Ride Like A Girl (2019)
The most recent of all cult horse racing movies, Ride Like A Girl was released in 2019. Located down under in Australia, it’s arguably the most emotive of all five films listed here. It’s another movie based on a true story, with Michelle Payne making history by becoming the first female jockey to ride a winning horse at the Melbourne Cup.
Payne, one of ten siblings, lost her mother at the young age of just six months. Her father was a horse racing trainer and Michelle opted to become a jockey to spend more time with her dad and make him proud – despite losing one of her sisters in a fatal track accident. Rachel Griffiths was moved by the story so much that it motivated her to direct her inaugural movie, earning an Oscar nomination in the process.
In the movie, Payne – played by Teresa Palmer – battles adversity on the track and in the weighing room with the other male jockeys to lead 100/1 underdog Prince of Penzance to a tear-jerking Melbourne Cup success in 2015. This is a heart string puller if ever there was one.
Phar Lap (1983)
Another horse racing movie inspired by Australian pop culture, Phar Lap was a massive hit in the 1980s. Phar Lap was a horse that the entire nation would eventually adore, despite failing to place in all four of his first starts in his first season. He would go on to prevail in 37 of his following 47 races, bagging a Melbourne Cup victory and a host of Cox Plates and Craven Plates along the way.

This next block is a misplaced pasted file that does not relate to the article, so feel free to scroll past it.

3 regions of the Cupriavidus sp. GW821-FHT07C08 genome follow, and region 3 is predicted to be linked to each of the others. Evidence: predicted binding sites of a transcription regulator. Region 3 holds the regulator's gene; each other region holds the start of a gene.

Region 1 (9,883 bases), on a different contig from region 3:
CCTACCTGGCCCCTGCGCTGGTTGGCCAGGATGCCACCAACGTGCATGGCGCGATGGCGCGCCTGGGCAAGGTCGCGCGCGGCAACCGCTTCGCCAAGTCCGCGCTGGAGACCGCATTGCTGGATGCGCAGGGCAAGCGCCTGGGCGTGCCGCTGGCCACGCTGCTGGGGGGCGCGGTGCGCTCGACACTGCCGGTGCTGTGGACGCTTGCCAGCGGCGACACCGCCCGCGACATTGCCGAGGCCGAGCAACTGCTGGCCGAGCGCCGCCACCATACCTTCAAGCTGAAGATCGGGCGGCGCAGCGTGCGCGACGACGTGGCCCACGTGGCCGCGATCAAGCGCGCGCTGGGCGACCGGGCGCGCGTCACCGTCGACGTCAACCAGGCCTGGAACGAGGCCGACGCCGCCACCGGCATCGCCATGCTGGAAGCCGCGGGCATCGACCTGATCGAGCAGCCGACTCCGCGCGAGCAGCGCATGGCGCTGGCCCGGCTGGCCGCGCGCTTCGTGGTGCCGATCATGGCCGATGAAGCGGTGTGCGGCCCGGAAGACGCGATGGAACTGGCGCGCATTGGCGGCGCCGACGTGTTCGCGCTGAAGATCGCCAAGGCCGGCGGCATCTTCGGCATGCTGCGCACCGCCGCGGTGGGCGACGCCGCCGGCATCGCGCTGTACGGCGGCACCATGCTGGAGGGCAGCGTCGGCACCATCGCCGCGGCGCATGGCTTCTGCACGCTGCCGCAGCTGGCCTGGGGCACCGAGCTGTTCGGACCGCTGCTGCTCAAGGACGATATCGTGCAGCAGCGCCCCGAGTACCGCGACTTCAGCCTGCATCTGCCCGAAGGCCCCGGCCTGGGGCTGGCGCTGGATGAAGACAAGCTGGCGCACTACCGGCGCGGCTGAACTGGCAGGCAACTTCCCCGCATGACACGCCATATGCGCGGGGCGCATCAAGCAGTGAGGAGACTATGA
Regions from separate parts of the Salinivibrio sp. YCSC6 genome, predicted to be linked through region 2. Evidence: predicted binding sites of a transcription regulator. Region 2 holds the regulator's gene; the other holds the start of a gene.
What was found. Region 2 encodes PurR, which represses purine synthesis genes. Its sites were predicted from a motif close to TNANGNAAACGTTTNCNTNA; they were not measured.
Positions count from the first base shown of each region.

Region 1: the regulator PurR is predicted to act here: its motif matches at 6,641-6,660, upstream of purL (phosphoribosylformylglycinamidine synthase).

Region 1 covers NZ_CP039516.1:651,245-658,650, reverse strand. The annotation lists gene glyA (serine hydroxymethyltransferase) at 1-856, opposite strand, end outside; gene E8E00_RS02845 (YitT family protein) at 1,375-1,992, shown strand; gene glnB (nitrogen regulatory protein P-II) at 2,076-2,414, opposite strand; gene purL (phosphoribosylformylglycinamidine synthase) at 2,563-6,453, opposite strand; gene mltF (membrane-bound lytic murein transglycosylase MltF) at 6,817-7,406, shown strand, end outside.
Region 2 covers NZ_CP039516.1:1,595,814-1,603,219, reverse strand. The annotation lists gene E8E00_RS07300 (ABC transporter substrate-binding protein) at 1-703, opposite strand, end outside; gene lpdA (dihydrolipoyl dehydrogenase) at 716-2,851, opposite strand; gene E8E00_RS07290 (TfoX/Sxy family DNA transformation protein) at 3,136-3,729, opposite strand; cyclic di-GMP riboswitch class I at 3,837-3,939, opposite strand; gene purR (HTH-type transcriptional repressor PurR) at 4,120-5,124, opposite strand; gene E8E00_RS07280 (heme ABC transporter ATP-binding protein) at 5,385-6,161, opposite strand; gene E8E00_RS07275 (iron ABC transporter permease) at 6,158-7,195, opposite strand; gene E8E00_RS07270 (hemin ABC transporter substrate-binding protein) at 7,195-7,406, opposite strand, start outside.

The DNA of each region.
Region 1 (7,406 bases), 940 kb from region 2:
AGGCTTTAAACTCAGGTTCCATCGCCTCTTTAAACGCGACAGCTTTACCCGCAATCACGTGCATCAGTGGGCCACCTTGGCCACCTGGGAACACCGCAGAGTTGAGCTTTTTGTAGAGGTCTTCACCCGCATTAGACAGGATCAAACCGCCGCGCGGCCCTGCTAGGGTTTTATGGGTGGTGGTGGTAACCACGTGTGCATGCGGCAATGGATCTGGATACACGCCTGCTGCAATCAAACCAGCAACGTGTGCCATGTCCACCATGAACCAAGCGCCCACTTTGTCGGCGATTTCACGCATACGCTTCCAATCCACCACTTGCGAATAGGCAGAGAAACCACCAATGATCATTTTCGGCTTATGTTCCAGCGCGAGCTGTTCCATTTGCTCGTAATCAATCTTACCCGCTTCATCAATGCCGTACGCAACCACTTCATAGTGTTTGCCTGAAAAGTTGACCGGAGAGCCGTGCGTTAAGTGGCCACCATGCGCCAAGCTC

The most heart-warming aspect of Phar Lap’s movie is the relationship between the horse and his groom, which almost acts as a precursor to the story of Seabiscuit some 20 years later. It is also a fascinating insight into the ethics and finances of the horse racing industry, where trainers and owners collide in their search for that ‘golden ticket’ racehorse.
Phar Lap was a huge success down under, raking in over AU$9.2 million, before reaching the big screens of America in April 1984.
Murphy’s Stroke (1980)
In the UK, Thames Television produced their own British horse racing movie in 1980 called Murphy’s Stroke. Starring future James Bond actor Pierce Brosnan in his inaugural big screen role, the plot centres around a syndicate of millionaire punters in Ireland, who come together to try and rig races in England for their illicit gains.
The story is based on a typical off-course punt on an unraced horse named Gay Future. The horse would eventually win at 10/1 in a maiden at Cartmel, securing a massive payday for eccentric owner Tony Collins and the mastermind of the Irish betting ring Tony Murphy. It’s become a fascinating cult classic due to its nod to the underground nature of horse racing betting prior to the modern-day accessibility of smartphones, online betting exchanges and live streamed broadcasts.